Charlottesville named 'dream' city

As if we weren't already full of ourselves and concerned enough about increasing traffic, TheStreet, an online financial magazine that's been around since 1996, named Charlottesville one of ten cities that embody the American Dream. In addition to being history-rich, walkable (thanks to the Downtown Mall and our bus system), and a business-friendly place with good schools and natural beauty, food and drink gave us an edge. Most notably were the "bars and college-food greasetraps in The Corner district," the wineries that line the Blue Ridge Parkway, and our budding "Brew Ridge Trail" with the likes of Blue Mountain Brewery, Devil's Backbone, South Street, Starr Hill, and a newbie in Nelson called Wild Wolf. Oh, there's a shout-out to our music, book, and film festivals as well, which "keep the city awake and alive for much of the year."

Okay, now it's time for a nap. 

58 comments

are they counting all the homeless around and the panhandlers with their artistic hand made signs glowing at the Downtown Mall?, we did not have those before, come and enjoy it!!,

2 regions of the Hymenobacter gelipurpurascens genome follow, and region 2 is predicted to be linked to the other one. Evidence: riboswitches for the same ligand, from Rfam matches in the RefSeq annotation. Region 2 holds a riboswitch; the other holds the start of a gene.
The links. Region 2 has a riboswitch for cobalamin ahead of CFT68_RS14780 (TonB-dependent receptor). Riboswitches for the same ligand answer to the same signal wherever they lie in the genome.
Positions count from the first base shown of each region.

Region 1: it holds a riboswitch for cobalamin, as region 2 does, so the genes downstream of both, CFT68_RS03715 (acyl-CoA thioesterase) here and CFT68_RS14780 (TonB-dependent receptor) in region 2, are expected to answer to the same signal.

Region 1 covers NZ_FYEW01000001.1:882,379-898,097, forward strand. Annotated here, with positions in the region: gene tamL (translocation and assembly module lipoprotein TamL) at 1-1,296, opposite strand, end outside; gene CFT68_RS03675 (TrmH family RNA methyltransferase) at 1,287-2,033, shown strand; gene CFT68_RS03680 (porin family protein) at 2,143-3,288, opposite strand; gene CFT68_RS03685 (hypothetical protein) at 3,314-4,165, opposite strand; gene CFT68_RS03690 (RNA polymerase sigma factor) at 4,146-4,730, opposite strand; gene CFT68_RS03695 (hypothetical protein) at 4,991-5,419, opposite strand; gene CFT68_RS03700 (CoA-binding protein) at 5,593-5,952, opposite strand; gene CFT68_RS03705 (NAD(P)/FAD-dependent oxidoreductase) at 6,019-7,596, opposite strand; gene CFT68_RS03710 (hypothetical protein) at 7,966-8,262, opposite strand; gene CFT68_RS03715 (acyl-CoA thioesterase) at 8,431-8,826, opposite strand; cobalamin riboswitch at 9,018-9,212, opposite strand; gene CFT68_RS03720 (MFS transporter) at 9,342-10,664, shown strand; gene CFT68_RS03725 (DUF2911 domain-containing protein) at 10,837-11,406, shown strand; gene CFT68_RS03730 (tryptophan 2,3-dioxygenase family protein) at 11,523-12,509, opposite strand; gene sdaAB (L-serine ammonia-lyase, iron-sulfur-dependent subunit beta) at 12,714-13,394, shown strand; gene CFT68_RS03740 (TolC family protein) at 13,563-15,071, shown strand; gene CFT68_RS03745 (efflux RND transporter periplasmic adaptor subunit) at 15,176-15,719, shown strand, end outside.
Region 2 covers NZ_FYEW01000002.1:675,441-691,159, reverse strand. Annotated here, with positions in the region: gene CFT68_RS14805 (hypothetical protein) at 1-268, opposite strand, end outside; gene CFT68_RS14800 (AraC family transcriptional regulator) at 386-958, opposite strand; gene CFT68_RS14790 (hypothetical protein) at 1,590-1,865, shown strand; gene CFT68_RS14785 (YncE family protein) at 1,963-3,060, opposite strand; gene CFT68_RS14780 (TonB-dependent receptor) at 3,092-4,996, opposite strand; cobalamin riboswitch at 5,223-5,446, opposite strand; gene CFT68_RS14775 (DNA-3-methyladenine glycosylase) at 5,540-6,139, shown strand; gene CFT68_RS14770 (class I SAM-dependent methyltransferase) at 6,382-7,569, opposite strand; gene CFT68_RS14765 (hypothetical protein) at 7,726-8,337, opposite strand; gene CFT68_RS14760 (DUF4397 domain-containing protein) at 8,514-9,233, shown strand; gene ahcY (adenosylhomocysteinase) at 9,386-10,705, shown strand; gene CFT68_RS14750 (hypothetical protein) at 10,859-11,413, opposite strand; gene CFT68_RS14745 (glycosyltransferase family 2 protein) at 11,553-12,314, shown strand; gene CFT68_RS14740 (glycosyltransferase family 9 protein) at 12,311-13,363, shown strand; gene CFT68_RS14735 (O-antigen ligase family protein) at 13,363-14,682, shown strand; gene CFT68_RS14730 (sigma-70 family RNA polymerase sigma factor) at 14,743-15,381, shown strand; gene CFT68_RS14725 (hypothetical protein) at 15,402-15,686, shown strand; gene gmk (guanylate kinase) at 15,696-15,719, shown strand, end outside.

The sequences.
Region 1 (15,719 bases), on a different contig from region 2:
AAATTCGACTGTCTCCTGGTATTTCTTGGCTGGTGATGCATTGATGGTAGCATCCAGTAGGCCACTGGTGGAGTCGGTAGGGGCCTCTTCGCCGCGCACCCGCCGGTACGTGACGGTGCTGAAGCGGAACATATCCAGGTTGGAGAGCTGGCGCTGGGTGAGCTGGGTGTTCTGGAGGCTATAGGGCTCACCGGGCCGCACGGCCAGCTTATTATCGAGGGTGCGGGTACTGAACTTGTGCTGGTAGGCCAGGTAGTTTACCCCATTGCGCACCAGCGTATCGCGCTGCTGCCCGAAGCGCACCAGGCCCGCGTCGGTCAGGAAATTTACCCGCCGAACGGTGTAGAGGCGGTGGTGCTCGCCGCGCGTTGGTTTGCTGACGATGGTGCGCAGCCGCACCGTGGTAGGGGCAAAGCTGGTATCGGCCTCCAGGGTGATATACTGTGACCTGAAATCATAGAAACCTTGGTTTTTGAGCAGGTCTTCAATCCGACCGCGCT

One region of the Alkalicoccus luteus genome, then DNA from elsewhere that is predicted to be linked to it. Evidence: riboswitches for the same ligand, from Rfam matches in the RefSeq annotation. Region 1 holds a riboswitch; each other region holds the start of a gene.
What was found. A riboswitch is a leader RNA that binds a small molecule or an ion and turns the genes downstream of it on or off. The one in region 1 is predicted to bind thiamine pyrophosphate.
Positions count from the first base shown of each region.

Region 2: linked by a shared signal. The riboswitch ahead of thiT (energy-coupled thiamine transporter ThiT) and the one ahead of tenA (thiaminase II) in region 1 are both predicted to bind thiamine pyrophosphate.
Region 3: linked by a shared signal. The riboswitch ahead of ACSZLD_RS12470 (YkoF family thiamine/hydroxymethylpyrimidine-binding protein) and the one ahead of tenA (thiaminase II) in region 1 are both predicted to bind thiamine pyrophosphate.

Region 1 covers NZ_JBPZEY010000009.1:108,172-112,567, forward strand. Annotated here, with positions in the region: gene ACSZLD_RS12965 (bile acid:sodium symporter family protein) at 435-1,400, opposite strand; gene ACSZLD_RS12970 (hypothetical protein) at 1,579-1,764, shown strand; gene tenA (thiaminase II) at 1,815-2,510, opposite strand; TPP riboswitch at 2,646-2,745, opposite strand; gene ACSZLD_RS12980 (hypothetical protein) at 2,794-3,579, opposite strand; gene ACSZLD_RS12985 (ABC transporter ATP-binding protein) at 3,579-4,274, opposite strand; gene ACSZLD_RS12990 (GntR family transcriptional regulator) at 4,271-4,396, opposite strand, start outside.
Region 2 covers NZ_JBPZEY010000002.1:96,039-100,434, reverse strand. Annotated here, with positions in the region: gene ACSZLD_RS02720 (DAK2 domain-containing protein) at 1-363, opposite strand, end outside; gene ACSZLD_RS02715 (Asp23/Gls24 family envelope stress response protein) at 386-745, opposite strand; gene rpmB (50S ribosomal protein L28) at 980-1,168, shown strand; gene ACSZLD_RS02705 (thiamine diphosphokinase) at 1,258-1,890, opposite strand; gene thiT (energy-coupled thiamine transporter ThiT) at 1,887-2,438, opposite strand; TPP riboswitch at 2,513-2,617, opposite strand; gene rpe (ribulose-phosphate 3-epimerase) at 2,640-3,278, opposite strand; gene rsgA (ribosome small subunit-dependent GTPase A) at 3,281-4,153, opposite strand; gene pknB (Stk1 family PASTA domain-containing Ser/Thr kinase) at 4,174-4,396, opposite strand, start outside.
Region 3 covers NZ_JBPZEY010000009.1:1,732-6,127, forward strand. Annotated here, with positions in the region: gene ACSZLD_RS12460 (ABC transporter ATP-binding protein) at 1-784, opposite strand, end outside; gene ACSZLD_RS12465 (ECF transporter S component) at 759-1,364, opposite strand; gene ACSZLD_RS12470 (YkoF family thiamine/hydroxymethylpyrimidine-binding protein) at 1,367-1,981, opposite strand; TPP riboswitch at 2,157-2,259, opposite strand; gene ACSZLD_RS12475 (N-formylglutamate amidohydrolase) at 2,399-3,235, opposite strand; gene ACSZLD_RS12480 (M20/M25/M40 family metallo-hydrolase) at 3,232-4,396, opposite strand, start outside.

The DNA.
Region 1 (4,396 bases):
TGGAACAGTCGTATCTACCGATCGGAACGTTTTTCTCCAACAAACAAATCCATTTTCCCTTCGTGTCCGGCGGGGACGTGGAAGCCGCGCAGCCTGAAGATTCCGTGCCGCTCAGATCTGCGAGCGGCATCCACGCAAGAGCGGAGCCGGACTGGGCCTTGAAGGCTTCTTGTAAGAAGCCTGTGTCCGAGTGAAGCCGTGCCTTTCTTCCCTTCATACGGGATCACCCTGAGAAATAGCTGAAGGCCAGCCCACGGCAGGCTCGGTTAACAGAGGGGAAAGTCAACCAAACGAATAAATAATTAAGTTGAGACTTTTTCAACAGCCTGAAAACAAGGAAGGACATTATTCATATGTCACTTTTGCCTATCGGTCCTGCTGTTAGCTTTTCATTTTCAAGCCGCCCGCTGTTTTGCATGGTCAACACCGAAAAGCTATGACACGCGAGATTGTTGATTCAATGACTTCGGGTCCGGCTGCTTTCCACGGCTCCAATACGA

joseph, if you think it sucks so bad, why don't you move somewhere else? The rest of us like it here.

hahahahahahahahahahahahahahahahahahahahahahhahahhahahahahahhahahahhah boy thats is aload of crap!

Business friendly, WTF? Who ever wrote this article calling Cville business friendly should tak to one of my 14 laid off employees. Why do they sit at home? We wait for local and state government bureaucrats to finish their fight over which one has authority over our license. The fact there is a license from the state on my wall apparently is not good enough for the local bumblers. So while I pay rent and my staff sits at home for the eigth day I must have overlooked the wonders of Cville.